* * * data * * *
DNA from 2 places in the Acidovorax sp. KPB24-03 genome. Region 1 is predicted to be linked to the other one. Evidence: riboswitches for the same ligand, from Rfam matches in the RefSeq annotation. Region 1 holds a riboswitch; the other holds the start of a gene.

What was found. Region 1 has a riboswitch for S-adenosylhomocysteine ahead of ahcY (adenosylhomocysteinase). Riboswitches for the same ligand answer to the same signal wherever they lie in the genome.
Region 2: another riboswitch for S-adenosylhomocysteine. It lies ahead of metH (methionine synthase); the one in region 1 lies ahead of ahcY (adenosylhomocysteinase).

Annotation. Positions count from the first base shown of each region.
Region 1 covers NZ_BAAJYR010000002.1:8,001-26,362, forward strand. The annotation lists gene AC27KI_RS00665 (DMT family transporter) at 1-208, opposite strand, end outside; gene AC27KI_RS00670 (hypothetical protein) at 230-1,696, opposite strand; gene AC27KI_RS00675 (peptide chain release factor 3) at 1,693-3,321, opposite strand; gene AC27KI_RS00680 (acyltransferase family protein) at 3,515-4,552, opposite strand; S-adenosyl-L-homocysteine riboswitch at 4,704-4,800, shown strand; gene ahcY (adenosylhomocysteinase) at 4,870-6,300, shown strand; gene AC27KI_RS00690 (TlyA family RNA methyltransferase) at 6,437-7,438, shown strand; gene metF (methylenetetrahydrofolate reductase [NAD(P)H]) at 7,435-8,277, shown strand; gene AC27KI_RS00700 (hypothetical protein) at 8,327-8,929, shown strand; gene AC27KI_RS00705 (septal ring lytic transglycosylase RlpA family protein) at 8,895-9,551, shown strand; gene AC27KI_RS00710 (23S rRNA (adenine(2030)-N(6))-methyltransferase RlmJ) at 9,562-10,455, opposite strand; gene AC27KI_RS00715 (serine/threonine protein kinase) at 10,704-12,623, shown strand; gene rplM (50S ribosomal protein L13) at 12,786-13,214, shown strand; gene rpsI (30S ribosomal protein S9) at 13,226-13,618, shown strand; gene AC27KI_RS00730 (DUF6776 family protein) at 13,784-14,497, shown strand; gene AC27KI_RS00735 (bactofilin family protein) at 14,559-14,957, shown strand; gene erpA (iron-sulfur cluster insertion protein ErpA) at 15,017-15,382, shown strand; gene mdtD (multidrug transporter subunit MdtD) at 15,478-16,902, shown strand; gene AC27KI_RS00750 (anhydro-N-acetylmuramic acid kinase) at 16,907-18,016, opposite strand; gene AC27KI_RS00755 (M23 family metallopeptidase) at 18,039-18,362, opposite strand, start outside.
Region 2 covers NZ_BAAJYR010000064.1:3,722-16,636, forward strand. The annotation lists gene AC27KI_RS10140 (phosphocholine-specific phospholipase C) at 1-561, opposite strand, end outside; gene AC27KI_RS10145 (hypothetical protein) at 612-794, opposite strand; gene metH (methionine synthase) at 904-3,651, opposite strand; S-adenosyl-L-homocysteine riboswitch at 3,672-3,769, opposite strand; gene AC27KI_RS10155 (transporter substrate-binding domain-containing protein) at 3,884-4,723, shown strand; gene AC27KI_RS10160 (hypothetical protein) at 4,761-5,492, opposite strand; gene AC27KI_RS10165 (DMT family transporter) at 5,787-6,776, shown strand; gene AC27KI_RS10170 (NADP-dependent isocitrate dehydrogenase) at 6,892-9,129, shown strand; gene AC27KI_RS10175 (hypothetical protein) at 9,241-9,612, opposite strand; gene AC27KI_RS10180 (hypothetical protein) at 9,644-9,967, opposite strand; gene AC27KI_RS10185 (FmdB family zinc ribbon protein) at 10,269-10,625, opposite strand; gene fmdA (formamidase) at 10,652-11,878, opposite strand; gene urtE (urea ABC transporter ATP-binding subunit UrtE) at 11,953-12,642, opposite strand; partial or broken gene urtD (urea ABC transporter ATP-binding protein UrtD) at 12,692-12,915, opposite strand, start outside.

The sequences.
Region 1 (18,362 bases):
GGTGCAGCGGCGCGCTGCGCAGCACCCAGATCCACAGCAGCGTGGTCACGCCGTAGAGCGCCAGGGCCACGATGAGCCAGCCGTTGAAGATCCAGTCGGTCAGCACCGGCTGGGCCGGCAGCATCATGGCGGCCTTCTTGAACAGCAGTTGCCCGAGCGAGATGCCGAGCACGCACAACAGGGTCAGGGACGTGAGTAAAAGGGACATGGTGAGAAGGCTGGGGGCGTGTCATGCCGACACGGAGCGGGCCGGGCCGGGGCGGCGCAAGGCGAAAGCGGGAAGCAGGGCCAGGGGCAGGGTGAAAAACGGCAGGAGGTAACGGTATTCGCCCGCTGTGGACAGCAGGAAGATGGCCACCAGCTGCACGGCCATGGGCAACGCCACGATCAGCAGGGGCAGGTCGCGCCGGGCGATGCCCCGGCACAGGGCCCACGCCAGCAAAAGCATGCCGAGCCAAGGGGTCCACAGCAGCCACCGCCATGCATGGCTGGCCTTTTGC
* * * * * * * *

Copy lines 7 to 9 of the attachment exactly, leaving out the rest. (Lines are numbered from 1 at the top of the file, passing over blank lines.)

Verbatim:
The sequences.
Region 1 (18,362 bases):
GGTGCAGCGGCGCGCTGCGCAGCACCCAGATCCACAGCAGCGTGGTCACGCCGTAGAGCGCCAGGGCCACGATGAGCCAGCCGTTGAAGATCCAGTCGGTCAGCACCGGCTGGGCCGGCAGCATCATGGCGGCCTTCTTGAACAGCAGTTGCCCGAGCGAGATGCCGAGCACGCACAACAGGGTCAGGGACGTGAGTAAAAGGGACATGGTGAGAAGGCTGGGGGCGTGTCATGCCGACACGGAGCGGGCCGGGCCGGGGCGGCGCAAGGCGAAAGCGGGAAGCAGGGCCAGGGGCAGGGTGAAAAACGGCAGGAGGTAACGGTATTCGCCCGCTGTGGACAGCAGGAAGATGGCCACCAGCTGCACGGCCATGGGCAACGCCACGATCAGCAGGGGCAGGTCGCGCCGGGCGATGCCCCGGCACAGGGCCCACGCCAGCAAAAGCATGCCGAGCCAAGGGGTCCACAGCAGCCACCGCCATGCATGGCTGGCCTTTTGC